Middle Eastern flavoured psychedelia...
'SEXWITCH' artwork

A collaborative side-project that boasts Bat for Lashes' Natasha Khan, psych-rock band TOY and producer Dan Carey may seem incongruous when viewed as component parts. Yet on the shamelessly titled 'SEXWITCH', respective sounds mesh seamlessly into a wild, breathless ride through a hyper-feminine land.

Billed as a "primal rebellion of the female", it's certainly not a novel concept, yet the overarching concept of the liberated female invokes the current zeitgeist and age-old connotations of 'the witch'. Less about a politicised declaration, this sisterhood wants to seduce, celebrate and bathe in a twilight glory.

'SEXWITCH' is an otherworldly experience. In this regard there is no better artist to front the project than Natasha Khan, possessing the sort of mysticism and spell-binding lyricism needed for a project like this to work. A covers album of sorts, individual tracks interlock into one another, as if to dissolve the cultural boundaries of each track and realise the requisite locked groove that each song exudes. Most tracks are Middle-Eastern or Asian in origin, the one sole western track deriving from America, Skip Spence's 'War In Peace'. Still, these reworked gems possess the same penetrating percussive droning, echo-laden drifting, all hypnotic and doom-laden.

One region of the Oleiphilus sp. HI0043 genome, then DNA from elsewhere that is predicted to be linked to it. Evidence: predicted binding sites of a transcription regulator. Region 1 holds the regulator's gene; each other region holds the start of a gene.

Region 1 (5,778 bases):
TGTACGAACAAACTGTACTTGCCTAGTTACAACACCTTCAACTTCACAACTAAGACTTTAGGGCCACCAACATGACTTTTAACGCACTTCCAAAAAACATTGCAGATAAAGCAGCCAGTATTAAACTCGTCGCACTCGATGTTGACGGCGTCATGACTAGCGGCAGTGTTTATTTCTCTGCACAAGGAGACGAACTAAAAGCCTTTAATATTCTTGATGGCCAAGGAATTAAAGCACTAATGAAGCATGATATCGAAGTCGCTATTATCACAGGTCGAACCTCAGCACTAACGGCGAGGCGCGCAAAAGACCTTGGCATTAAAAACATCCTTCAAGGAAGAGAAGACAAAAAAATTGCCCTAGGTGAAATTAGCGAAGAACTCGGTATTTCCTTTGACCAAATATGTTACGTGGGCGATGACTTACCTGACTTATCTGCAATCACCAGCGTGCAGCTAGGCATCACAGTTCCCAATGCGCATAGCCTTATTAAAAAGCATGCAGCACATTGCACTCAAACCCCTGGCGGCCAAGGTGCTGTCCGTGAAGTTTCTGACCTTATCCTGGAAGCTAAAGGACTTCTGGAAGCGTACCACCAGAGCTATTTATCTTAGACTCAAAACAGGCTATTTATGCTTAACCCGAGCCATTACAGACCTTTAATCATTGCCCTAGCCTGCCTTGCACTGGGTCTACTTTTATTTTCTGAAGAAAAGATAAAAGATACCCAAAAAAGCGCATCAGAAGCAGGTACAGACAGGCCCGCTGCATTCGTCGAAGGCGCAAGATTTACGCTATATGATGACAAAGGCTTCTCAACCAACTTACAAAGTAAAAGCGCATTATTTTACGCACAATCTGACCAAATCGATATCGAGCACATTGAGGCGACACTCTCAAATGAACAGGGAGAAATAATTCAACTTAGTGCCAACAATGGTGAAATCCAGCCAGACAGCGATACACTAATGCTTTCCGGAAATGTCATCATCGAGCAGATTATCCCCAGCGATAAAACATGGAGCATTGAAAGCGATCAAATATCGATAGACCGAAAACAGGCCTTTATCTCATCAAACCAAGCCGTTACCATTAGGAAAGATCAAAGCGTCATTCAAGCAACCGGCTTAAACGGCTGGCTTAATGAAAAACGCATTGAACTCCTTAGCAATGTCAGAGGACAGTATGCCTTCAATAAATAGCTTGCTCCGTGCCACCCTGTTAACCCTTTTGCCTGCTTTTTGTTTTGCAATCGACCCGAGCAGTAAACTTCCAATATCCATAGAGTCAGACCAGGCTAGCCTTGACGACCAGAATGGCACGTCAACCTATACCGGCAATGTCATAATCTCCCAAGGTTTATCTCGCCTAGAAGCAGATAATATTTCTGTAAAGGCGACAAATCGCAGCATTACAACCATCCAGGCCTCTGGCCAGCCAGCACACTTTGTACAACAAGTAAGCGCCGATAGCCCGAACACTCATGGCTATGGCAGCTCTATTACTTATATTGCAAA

TOY's hypnotic psych-rock leanings provide a different backdrop for Khan to unleash a freer side, a side you feel was teetering on the edge on her last record yet never as effusive as she is on each of these eight tracks. 'Ha Howa Ha Howa', the highlight of the LP, builds and builds to a stomping crescendo, the angrier more dominant sister of Khan's own 'Sleep Alone', becoming a siren cry by the end.

When viewed as a long EP and not as a definitive album - one that you feel Khan, TOY and Carey created through drunken, nightly jam sessions and a shared love of worldly influences, it's all the more fulfilling. It's bonkers and wild, but don't get it twisted - these witches "won't let anyone come between them".


Words: Shahzaib Hussain

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